Sep 2, 2005

Stop Selling products and services

This is an excellent article from a magazine I recieve – Business Solutions. The article below is from the Sept 2005 edition, p 14

Stop Selling Products And Services
Business Solutions, September 2005
Written by Megan Burns

One of the things I love about my job is talking with VARs and integrators, learning what successful resellers are doing, and sharing that wisdom with our readers. Some VARs have developed a niche in helping local governments obtain government financing, others are thriving in the education market, and still others are developing custom software to address a market need. The common thread is these companies don’t simply sell a product or service. I’m serious – they don’t. The successful VARs and integrators I speak with every week are selling solutions to customer problems.

Sometimes, your customer may not even know what his true problem is. In this case, investing some extra effort up front can pay off with a bigger sale. We recently featured an installation review of an integrator whose customer wanted to deploy wireless notebooks to all of its field technicians. The integrator, instead of taking the easy route and selling the company the notebooks it thought it wanted, asked a few pointed questions and spent some time riding around with the field technicians, observing how they performed their daily tasks. The integrator learned that the company not only didn’t need wireless notebooks, but its network infrastructure couldn’t support the desktops and applications it was already running. The integrator proposed upgrading the network, adding some uninterruptible power supplies and battery packs, improving the software applications, and then – in phase five of the project – deploying wireless tablets.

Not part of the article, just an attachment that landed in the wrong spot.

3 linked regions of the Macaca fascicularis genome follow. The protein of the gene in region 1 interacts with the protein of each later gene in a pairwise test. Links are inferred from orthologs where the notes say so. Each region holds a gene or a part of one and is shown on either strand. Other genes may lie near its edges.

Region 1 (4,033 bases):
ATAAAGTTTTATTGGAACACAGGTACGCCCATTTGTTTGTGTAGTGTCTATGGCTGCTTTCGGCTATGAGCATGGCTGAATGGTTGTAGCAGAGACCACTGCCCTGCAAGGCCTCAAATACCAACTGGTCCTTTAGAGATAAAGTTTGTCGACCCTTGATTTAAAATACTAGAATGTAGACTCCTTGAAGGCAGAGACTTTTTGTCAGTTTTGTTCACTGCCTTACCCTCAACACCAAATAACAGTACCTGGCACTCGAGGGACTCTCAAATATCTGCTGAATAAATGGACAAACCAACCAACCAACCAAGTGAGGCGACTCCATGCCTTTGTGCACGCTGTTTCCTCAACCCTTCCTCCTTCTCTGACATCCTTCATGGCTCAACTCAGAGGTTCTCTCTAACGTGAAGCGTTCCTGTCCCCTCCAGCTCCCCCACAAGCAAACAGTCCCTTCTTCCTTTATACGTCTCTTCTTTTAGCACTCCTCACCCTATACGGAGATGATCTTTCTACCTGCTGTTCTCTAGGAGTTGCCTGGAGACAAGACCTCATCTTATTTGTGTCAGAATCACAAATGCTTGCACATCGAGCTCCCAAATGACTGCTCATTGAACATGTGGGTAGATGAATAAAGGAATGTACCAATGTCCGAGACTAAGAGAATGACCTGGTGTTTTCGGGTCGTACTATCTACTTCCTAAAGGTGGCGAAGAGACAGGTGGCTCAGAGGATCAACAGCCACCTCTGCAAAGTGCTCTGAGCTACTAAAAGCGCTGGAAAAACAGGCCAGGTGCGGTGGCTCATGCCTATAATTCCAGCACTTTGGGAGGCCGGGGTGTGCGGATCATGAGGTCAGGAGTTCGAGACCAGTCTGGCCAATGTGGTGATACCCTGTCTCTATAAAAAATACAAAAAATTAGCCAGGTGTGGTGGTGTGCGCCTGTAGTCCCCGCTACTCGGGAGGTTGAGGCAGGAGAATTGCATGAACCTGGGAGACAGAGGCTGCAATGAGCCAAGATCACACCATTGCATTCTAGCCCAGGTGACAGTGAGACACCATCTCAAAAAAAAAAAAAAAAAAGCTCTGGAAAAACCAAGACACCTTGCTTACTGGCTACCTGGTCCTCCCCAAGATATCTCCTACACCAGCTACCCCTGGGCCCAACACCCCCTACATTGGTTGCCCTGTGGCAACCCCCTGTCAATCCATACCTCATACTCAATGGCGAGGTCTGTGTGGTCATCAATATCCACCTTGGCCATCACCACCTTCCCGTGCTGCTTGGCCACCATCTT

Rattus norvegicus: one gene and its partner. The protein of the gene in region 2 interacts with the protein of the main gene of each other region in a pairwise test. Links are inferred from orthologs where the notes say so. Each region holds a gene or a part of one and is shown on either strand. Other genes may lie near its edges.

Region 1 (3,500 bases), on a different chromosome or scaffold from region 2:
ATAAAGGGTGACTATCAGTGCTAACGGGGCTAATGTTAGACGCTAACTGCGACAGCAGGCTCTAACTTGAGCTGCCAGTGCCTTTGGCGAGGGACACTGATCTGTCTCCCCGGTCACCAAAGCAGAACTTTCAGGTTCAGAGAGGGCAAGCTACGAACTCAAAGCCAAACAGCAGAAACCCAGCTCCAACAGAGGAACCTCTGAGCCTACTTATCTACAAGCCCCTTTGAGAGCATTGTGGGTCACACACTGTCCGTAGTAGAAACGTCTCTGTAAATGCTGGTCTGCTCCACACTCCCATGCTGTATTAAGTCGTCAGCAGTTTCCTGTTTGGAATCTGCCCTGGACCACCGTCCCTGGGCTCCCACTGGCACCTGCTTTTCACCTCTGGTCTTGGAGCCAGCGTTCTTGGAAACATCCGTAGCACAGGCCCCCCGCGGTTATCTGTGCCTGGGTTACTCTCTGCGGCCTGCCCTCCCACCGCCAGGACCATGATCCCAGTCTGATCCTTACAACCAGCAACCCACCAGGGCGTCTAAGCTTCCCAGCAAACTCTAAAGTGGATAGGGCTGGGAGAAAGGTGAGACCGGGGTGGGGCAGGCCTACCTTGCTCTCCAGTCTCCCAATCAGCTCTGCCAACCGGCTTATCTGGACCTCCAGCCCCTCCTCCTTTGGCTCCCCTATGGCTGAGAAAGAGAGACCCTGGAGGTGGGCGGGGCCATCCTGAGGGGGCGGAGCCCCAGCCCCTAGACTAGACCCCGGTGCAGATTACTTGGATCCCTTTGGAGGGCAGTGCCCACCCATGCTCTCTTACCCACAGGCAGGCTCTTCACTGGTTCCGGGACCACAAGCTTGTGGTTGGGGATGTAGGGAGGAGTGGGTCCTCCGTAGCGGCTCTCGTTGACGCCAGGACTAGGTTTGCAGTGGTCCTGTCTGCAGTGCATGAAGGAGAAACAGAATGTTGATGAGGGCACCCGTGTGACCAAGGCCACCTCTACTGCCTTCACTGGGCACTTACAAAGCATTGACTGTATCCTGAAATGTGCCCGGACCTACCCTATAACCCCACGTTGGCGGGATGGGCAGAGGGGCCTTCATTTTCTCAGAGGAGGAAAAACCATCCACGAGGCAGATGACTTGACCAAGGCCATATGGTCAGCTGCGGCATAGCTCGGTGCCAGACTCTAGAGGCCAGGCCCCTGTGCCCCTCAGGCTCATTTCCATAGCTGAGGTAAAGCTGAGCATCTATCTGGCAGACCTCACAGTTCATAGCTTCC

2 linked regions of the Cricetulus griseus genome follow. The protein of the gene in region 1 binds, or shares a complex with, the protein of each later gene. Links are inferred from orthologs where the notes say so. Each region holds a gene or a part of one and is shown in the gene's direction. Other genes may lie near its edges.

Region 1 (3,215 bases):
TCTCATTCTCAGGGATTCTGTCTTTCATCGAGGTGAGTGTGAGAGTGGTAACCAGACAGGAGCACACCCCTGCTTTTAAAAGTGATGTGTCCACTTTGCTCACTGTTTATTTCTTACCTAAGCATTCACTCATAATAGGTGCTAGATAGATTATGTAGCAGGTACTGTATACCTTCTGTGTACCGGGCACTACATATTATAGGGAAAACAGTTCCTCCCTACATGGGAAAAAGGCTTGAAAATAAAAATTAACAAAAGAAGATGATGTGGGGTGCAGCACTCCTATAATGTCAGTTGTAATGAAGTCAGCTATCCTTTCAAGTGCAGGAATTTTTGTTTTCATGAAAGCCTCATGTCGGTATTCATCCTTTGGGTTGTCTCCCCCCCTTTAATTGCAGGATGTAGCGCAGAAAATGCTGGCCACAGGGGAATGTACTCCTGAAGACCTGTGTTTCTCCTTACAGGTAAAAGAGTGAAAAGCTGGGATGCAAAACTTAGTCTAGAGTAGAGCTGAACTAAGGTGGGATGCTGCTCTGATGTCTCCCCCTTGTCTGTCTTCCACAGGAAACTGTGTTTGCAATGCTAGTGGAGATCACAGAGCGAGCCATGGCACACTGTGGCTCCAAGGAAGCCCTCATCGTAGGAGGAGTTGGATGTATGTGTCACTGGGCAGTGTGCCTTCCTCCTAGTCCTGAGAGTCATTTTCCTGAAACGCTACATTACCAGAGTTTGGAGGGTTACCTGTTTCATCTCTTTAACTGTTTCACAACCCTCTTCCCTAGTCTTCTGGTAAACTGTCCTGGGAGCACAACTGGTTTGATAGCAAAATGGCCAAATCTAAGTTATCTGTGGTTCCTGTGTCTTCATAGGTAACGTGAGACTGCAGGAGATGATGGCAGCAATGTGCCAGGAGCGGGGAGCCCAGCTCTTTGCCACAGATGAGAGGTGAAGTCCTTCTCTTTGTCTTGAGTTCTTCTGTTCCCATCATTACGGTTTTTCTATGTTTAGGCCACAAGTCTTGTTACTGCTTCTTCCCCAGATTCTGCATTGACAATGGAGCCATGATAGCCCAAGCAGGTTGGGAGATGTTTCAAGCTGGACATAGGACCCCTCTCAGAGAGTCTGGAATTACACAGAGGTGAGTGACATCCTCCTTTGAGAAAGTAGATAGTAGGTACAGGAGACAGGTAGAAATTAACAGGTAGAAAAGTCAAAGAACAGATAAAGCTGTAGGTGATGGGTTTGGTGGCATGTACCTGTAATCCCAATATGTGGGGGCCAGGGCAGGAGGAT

Understand Your Customer’s Problem Better Than He Does
This integrator turned what could have been a decent sale into a high-margin implementation encompassing multiple technologies and a long-term relationship with the customer. What are the secrets to this kind of success? First, do your homework. Instead of taking your customer’s word for it, spend the time to find out what he really needs. Second, explain to the customer that, to prepare the best solution for his organization, you need to talk with people in his organization. Talk with end users who have influence on the project and who can provide operational insight. Understand their goals for the project and their ideas for a solution. This is where you are going to build consensus for your solution. Third, examine the customer’s costs and the consequences of the problem so you can present the total cost of the problem you are going to solve.

When you finally present your proposed solution, discuss the results of your evaluation, thoroughly describe the total cost of the customer’s problem, and don’t forget to also cover the cost of implementing your solution (i.e. process changes, adding or eliminating employees, or training costs). This process is much more effective than focusing on the features and benefits of the solution and downplaying the changes or impact it will have on the customer. Plus, you will avoid having customers that feel misled or frustrated when the solution falls short of their expectations.

An open, interactive process creates trust and transparency and gives the customer confidence to purchase. By adopting this kind of approach, your customers will stop seeing you as simply a seller of products and services and will instead see you as a trusted partner.

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